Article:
I spent four days in December (including Christmas and my Birthday) with a huge catheter in my penis. I had "Dr. Mengele" pumping blood clots out of my bladder with a huge syringe. It was awful.

At one point I had a bad lumbar puncture and got "postural head-aches" that made me puke.

Now I have GVHD, "post-shingles herpatic neuralgia" (a fancy way of saying that my back itches like crazy), nerve damage in my hands and feet, and my face is so puffy from Prednisone that I look like a cross between Charlie Brown and Uncle Fester. But you know what?

I AM ALIVE !!!!! ALL OF THE TORTURE WAS WELL WORTH IT!!!!

I get to go home and see my Mom, sisters and friends again. I get to go home and live in my new house, drive my Miata, play with my dog and paint my ugly abstract paintings. I am happy. I did not think that I would ever be happy again. I am still very nervous about the future, but once again I can laugh, enjoy my life and be happy.

I realize that I will be weak for a long time, the nerve damage may be permanent and that the cancer can come back. Heck, the GVHD might get me eventually - or some stupid infection. But I figure that I will cross those bridges, if I have to, when I get to them. Who knows, maybe six months from now the FDA will approve some monoclonal antibody drugs or a new GVHD drug will become available. Maybe the GVHD will "burn itself out".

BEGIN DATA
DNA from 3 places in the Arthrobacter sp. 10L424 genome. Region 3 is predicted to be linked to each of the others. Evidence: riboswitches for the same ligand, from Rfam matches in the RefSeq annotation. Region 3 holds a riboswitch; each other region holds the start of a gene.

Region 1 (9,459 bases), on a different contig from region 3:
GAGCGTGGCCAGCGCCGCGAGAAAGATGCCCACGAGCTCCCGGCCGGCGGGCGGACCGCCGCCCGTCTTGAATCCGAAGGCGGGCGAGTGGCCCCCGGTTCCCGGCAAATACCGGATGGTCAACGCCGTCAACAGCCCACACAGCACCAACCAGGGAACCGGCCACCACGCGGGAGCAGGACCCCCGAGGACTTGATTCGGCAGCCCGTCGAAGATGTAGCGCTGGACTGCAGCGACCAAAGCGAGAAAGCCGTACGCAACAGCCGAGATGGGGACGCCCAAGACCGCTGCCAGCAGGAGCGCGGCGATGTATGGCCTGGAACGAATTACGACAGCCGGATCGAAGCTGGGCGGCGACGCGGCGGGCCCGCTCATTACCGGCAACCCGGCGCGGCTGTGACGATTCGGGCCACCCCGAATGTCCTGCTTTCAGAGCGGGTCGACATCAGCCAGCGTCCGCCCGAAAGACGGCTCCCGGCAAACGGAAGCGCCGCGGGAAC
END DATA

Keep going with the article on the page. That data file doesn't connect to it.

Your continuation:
I figure life is fun and worth fighting for.

Don't let the prospect of additional treatment get you down. There will be obnoxious side effects, postponements of treatments, pessimistic doctors that will scare the hell out of you and other various road blocks and obstacles. The side effects of the treatment will be obnoxious. But you have got to hang in there and keep on fighting. The whole process is like a chess game where you have lost your queen and you have got to try to march one of your pawns across the board, get your queen back, and WIN THE GAME!!!!!

See ya,

Bob Czako

Webmaster's note: Kate Finn was CeltGirl on BMT-TALK. She passed away Feb 9, 1996.

About Kate Finn (CeltGirl)


I welcome your comments and suggestions.
Bob Farmer - robert.farmer@comcast.net

Last Updated on 07/17/03